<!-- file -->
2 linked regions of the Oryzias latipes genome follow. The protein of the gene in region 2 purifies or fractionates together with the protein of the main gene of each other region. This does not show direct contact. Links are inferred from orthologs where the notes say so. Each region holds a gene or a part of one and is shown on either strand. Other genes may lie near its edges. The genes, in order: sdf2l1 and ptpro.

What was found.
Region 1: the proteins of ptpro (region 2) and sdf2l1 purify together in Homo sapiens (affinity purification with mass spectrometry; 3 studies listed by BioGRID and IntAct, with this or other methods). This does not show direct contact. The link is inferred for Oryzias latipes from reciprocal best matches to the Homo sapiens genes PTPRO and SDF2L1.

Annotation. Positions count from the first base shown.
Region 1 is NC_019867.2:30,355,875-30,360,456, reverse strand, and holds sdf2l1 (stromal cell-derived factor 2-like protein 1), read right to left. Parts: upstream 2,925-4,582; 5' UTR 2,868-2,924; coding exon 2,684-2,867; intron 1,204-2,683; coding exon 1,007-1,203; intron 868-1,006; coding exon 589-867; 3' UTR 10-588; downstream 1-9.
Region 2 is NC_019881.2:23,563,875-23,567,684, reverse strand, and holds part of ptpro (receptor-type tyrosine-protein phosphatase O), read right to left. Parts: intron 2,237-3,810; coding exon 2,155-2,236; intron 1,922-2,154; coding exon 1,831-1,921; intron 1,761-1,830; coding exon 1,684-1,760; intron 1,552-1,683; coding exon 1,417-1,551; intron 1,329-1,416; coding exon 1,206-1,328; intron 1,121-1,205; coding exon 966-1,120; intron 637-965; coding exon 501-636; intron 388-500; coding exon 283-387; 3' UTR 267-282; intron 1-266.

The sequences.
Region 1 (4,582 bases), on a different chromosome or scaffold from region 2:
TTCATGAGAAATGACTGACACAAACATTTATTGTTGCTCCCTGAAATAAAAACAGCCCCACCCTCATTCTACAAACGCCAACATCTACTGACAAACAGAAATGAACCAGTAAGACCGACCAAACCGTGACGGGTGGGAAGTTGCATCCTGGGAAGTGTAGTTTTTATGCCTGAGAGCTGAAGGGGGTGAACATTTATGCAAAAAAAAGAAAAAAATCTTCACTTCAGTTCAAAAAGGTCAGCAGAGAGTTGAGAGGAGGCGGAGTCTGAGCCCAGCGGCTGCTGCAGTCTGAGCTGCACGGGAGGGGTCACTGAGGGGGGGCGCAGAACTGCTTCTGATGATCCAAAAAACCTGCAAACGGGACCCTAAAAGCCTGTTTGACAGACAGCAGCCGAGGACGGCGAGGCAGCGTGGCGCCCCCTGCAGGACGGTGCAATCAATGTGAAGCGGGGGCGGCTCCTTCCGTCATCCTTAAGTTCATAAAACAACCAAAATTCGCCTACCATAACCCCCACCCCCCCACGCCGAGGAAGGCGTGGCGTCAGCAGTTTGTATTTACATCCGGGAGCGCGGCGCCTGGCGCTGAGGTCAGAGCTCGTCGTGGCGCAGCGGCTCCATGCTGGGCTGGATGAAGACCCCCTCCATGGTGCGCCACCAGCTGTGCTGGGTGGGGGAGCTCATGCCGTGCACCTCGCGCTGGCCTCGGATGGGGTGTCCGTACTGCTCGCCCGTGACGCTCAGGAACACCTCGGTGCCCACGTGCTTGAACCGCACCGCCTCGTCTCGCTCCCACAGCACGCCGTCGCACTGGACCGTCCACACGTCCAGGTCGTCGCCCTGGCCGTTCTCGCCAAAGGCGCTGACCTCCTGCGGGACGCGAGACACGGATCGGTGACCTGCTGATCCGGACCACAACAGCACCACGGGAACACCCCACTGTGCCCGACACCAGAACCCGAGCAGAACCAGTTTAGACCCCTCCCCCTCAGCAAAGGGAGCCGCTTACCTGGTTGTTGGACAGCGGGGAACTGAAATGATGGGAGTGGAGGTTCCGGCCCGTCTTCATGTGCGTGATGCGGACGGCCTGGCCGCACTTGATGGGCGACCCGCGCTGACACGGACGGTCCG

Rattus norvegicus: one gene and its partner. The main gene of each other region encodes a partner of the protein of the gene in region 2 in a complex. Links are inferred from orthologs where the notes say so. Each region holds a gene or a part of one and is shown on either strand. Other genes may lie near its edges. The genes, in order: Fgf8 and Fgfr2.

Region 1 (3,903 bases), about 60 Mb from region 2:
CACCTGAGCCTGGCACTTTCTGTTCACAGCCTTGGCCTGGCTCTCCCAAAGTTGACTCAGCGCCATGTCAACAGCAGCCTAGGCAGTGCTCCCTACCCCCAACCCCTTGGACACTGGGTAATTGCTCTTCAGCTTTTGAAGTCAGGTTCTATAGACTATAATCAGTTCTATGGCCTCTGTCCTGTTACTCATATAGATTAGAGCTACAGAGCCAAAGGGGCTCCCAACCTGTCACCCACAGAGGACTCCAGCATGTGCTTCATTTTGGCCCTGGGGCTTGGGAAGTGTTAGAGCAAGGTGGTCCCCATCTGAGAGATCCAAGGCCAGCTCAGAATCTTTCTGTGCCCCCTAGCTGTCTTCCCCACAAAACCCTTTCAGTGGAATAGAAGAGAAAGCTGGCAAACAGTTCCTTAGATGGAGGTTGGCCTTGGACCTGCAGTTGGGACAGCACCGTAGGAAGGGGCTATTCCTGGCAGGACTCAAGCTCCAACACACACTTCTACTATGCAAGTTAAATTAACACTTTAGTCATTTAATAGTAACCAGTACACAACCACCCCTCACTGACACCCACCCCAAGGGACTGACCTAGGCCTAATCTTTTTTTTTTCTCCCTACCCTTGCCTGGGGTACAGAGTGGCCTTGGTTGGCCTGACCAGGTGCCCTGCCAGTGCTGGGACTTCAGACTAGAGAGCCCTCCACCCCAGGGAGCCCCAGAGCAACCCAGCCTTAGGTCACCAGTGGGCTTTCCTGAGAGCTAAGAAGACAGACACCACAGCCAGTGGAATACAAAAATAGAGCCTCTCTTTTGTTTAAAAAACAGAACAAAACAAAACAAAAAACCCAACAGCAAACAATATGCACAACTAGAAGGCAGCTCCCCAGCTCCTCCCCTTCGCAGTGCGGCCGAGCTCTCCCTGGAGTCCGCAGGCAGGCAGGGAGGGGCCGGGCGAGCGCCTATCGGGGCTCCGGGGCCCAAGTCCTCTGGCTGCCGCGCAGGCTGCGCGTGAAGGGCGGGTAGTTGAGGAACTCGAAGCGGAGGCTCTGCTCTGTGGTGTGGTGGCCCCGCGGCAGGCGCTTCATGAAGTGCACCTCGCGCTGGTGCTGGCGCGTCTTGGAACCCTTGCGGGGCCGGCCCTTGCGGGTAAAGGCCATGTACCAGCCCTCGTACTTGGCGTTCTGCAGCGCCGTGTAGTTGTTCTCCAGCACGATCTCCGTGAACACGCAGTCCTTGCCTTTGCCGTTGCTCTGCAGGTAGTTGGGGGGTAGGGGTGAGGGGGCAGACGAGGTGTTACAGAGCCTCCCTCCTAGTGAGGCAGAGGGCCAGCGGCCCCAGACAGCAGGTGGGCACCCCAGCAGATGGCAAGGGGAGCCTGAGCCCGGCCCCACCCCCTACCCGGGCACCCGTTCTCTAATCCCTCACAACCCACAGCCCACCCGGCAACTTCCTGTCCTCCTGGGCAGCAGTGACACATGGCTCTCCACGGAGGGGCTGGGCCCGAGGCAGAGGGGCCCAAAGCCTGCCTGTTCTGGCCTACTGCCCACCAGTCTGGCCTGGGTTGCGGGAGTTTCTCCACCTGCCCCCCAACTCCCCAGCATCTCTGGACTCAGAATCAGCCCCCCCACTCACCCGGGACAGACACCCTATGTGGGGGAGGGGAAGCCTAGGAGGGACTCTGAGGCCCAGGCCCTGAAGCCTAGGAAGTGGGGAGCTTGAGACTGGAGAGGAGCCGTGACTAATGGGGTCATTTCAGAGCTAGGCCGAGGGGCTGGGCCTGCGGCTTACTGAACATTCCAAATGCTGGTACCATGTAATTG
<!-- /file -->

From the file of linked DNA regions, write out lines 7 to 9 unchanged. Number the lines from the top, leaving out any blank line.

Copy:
The sequences.
Region 1 (4,582 bases), on a different chromosome or scaffold from region 2:
TTCATGAGAAATGACTGACACAAACATTTATTGTTGCTCCCTGAAATAAAAACAGCCCCACCCTCATTCTACAAACGCCAACATCTACTGACAAACAGAAATGAACCAGTAAGACCGACCAAACCGTGACGGGTGGGAAGTTGCATCCTGGGAAGTGTAGTTTTTATGCCTGAGAGCTGAAGGGGGTGAACATTTATGCAAAAAAAAGAAAAAAATCTTCACTTCAGTTCAAAAAGGTCAGCAGAGAGTTGAGAGGAGGCGGAGTCTGAGCCCAGCGGCTGCTGCAGTCTGAGCTGCACGGGAGGGGTCACTGAGGGGGGGCGCAGAACTGCTTCTGATGATCCAAAAAACCTGCAAACGGGACCCTAAAAGCCTGTTTGACAGACAGCAGCCGAGGACGGCGAGGCAGCGTGGCGCCCCCTGCAGGACGGTGCAATCAATGTGAAGCGGGGGCGGCTCCTTCCGTCATCCTTAAGTTCATAAAACAACCAAAATTCGCCTACCATAACCCCCACCCCCCCACGCCGAGGAAGGCGTGGCGTCAGCAGTTTGTATTTACATCCGGGAGCGCGGCGCCTGGCGCTGAGGTCAGAGCTCGTCGTGGCGCAGCGGCTCCATGCTGGGCTGGATGAAGACCCCCTCCATGGTGCGCCACCAGCTGTGCTGGGTGGGGGAGCTCATGCCGTGCACCTCGCGCTGGCCTCGGATGGGGTGTCCGTACTGCTCGCCCGTGACGCTCAGGAACACCTCGGTGCCCACGTGCTTGAACCGCACCGCCTCGTCTCGCTCCCACAGCACGCCGTCGCACTGGACCGTCCACACGTCCAGGTCGTCGCCCTGGCCGTTCTCGCCAAAGGCGCTGACCTCCTGCGGGACGCGAGACACGGATCGGTGACCTGCTGATCCGGACCACAACAGCACCACGGGAACACCCCACTGTGCCCGACACCAGAACCCGAGCAGAACCAGTTTAGACCCCTCCCCCTCAGCAAAGGGAGCCGCTTACCTGGTTGTTGGACAGCGGGGAACTGAAATGATGGGAGTGGAGGTTCCGGCCCGTCTTCATGTGCGTGATGCGGACGGCCTGGCCGCACTTGATGGGCGACCCGCGCTGACACGGACGGTCCG